Another great source of gluten-free foods is in the Asian food section. Just watch out for the soy suace. Most (not all) of it has wheat in it. Many dishes like pad tai and peanut noodles are made with rice pasta and they often have rice crackers too. I have been pleasantly surprised that these are often labeled "gluten-free" on the package.

I will continue this in another post. Still to come, gluten-free and medications, finding a support group, where to find recipes etc.


Although I would not deliberately give out incorrect information about eating gluten free and everything on this page is correct, to my knowledge, at the time I am writing this post, I can't guarantee its validity. Food formulations change constantly and please verify that any food you eat is gluten-free before consuming it if you are on a gluten-free diet.

Saturday, March 20, 2010

My Filing System-Part Two

I am such a dork. I just realized that when I was doing my posts on filing I wrote 2 posts explaining the 2 year catch all folders and never even commented on my permanent and remove/replace filing system. So I’m just going to go back and write the other post I meant to write now.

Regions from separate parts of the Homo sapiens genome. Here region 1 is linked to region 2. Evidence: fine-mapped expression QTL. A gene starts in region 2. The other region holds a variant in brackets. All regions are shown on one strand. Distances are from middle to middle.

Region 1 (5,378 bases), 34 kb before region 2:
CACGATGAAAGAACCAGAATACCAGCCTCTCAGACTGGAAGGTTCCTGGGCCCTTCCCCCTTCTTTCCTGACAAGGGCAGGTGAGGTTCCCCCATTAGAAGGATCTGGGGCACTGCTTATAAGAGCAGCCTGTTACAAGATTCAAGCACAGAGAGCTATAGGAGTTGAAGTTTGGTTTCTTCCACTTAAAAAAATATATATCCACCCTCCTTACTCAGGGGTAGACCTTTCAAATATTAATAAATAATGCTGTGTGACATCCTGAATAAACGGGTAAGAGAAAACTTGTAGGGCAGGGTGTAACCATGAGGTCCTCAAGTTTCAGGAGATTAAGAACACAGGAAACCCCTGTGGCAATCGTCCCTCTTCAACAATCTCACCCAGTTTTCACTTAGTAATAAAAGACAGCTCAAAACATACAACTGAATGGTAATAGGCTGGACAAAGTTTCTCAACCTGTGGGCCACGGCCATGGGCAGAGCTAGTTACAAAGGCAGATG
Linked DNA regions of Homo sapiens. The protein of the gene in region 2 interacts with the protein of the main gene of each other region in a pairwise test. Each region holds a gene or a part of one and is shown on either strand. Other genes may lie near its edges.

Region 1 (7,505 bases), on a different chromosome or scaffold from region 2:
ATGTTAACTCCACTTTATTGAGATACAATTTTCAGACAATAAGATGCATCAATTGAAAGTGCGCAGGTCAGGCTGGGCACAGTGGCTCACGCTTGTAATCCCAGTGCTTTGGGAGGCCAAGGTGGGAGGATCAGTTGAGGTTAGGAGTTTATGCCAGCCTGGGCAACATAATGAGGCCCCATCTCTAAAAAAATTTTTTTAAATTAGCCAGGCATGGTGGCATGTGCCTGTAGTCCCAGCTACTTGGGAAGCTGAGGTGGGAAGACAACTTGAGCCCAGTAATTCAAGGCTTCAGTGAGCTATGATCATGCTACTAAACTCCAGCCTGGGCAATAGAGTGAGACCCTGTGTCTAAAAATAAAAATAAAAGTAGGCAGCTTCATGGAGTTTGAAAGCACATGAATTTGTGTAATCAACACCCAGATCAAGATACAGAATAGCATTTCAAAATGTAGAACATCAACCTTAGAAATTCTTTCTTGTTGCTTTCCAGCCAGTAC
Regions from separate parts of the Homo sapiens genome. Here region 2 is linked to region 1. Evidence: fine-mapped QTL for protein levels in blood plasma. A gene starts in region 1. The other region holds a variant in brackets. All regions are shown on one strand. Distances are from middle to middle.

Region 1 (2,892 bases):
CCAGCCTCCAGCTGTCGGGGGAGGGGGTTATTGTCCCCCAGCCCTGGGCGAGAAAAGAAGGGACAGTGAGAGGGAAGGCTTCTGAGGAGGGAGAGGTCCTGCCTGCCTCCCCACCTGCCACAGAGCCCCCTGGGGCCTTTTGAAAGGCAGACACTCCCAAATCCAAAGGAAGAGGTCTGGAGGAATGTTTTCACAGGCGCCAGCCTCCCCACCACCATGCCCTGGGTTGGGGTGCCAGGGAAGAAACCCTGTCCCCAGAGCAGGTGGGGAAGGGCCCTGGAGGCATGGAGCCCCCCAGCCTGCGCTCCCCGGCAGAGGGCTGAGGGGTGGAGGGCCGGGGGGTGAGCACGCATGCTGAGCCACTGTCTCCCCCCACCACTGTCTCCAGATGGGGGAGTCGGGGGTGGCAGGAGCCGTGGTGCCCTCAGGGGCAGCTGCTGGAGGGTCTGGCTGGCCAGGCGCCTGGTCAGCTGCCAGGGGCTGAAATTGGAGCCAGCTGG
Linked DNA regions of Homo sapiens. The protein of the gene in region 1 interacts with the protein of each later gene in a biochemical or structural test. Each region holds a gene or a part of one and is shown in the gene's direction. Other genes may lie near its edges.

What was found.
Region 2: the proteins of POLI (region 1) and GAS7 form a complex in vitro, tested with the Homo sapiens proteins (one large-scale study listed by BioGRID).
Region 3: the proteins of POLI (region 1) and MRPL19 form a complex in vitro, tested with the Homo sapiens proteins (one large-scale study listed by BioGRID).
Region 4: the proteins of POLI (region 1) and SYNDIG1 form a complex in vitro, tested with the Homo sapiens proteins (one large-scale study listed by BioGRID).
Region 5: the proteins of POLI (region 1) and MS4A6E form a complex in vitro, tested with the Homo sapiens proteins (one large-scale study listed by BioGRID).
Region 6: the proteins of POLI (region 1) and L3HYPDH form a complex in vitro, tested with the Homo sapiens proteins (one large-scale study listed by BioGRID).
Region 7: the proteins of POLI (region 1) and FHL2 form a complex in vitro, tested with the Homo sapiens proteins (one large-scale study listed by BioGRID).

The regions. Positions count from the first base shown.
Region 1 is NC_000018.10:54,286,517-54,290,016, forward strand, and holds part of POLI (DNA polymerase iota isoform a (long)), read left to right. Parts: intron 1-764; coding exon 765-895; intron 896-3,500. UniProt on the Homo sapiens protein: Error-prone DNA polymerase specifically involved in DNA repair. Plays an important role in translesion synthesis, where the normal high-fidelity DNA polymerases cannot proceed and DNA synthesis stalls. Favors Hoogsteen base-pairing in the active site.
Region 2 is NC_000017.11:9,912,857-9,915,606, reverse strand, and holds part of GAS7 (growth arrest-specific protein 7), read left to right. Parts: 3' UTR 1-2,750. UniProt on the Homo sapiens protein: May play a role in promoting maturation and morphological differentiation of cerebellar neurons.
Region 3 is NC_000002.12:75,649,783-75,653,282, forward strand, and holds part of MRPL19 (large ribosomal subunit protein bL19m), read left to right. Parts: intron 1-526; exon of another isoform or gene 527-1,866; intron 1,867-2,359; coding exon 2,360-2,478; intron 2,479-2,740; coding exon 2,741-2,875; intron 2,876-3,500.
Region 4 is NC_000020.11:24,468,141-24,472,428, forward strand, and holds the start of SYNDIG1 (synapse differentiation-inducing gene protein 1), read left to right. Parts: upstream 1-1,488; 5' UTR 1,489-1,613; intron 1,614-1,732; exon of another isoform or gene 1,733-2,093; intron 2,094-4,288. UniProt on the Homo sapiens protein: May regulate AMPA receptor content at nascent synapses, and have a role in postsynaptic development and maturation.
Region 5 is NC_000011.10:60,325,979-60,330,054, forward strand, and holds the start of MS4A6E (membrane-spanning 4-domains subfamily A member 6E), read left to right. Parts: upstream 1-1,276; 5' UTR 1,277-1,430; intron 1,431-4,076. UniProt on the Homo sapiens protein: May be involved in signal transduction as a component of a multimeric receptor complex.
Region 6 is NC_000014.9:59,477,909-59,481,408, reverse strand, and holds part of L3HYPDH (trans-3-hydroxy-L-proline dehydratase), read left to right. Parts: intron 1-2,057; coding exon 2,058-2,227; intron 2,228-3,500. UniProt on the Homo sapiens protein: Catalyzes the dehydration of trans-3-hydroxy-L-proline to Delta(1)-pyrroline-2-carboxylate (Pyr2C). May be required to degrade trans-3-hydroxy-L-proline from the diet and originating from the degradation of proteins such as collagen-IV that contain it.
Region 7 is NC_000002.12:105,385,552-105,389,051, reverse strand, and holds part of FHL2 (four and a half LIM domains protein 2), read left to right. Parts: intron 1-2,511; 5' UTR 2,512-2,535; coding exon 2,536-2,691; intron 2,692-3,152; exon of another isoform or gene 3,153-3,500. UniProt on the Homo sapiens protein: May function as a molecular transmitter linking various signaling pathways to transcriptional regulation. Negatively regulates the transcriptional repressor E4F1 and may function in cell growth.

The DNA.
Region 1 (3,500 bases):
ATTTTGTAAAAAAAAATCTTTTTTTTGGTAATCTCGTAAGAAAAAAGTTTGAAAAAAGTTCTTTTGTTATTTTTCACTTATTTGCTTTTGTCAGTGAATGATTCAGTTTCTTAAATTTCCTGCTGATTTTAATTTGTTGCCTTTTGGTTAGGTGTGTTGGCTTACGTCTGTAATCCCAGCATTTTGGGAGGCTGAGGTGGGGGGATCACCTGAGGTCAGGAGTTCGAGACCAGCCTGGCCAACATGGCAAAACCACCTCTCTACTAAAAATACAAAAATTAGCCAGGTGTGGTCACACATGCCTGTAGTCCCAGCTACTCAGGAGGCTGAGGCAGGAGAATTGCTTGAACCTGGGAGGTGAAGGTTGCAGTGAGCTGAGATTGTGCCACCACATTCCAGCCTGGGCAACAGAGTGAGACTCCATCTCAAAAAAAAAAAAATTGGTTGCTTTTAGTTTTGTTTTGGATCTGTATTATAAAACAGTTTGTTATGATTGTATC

I keep my taxes for 10 years now. I really liked the rotating system proposed by the Freedom Filer. Basically you set up 10 file folders and label them Tax Year 1, Tax Year 2…Tax Year 0. The number represents the last digit of the year the tax return was filed in. For example, my 2009 tax returns are filed in Tax Year 9. When 2019 taxes are completed I will shred my 2009 tax returns and put the 2019 tax returns in Tax Year 9.

I also used the Freedom Filer suggestion of a remove/replace section of files. These are documents that are frequently updated, renewed or replaced. Things like insurance policies, service provider contracts and retirement statements. When a new document comes in the mail, I take out the old one, tuck the new one in its place and shred the old one. It’s very simple and that way I never have to go through and purge out years of files.